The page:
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YJ's picture

In Dialgue with Rich, Cisneros, and Dickinson.

While I enjoyed Rich's piece on Emily Dickinson, I enjoyed even more Cisneros' response that perhaps Dickinson, though considered by many feminists as a shining example of a feminist poet, could only accomplish writing thousands of poems because she was supported by an "Irish maid." And perhaps this maid was a poet herself. For me, it was the missing piece from Rich's essay. While Dickinson was undoubtedly subversive, strange, and nonconformist (to the utmost degree-even today she eludes any attempt to "explain" her), she was still privileged. She was white. She had money. She could afford to write for a living, to be reclusive, to choose to live on the margins of society.

Cisneros' account of her own life, is a stark contrast to this-she was forced into lonliness by her circumstances. She didn't choose to become an outsider, she already was one by virtue of her socioeconomic status and her status as the only girl in a large male-dominated family. I think in that way then, Cisneros really complicates (at least for me) how I now understand and "read" Dickinson's work. I do think there's a difference (though I couldn't say to what degree) between appropriating a marginialized status and being born into one.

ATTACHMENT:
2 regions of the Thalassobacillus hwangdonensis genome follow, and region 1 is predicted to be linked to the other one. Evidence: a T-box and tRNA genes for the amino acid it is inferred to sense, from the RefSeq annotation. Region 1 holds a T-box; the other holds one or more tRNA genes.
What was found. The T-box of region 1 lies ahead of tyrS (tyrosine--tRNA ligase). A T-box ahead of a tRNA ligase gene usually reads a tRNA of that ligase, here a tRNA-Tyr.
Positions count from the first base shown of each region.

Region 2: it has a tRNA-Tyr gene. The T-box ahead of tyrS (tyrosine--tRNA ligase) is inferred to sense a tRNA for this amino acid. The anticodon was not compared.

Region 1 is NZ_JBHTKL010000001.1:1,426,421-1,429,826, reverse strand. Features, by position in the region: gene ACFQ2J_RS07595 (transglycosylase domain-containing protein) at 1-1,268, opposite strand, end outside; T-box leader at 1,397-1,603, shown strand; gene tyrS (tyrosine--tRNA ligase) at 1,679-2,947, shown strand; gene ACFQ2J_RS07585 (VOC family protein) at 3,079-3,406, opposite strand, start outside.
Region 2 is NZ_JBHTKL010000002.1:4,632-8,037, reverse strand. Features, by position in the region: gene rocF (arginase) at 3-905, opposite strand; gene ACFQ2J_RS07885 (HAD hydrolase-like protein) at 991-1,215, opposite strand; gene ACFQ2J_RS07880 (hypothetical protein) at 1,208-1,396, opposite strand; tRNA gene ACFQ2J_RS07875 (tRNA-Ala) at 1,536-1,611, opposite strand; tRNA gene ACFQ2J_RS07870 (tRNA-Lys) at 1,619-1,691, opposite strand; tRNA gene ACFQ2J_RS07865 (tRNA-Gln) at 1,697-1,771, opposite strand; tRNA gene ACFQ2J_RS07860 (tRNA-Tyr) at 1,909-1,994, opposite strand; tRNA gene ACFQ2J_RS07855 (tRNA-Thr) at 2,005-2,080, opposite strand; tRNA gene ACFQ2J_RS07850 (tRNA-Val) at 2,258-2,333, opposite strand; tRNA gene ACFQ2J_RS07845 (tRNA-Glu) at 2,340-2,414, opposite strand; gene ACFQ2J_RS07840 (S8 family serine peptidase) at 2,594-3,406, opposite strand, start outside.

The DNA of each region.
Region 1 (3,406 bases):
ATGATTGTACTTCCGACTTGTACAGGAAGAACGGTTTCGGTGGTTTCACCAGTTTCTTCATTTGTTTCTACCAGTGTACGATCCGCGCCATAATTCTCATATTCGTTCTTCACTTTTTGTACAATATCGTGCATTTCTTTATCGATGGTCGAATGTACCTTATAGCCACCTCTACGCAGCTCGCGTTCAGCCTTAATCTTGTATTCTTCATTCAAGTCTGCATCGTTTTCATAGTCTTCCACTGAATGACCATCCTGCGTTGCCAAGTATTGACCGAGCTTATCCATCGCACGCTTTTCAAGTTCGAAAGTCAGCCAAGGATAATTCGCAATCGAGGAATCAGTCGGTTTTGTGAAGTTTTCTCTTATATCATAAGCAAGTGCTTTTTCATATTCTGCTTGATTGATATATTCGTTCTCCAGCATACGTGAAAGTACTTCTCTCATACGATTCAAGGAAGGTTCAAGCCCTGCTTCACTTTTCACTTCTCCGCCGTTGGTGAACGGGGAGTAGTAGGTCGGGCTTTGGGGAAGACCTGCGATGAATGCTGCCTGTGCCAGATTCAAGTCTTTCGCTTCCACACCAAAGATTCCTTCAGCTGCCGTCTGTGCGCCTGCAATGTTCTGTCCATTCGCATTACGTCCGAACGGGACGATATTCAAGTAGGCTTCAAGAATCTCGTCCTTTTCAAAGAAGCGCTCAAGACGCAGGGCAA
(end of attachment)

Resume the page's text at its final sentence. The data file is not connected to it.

However, Rich's criticism of the scholars and biographers who have attempted to "explain" Dickinson, especially in thier quest to find the (male) lover who apparently broke her heart, reminds me of the historical treatment of Queen Elizabeth I. Historians have speculated widely as to who her (male) lovers were. In both cases, it seems like the historians and scholars are attempting to explain the "strageness" of both women by looking to the role men played in their lives. It is quite annoying because 1) it seems this is not the case with men, and 2) why make the assumption that men had anything to do with it? Maybe these women were simply who they were-intelligent, powerful and nonconformist-because this is who they were. In other words, it almost seems like these scholars want to credit men for the genius of these women. As for the first point, I actually can't think of a really great example of this at the moment. Maybe someone else can?

Anyway, my point is simply this-Dickinson and Queen Elizabeth I have been the subjects of intense subject precisely because they refuse the male/female dichotomy. Of course, the Queen had to in order to retain her power, but in a way Dickinson too was constrained. If she had chosen to marry, she would have been bound to wifely duties that would probably have left little time to write (and here I'm assuming she was straight b/c if she wasn't then she wouldn't have been able to marry anyway and that might also explain her aloofness). In the end, it seems both women deserve much better historical and analytical treatment than this.


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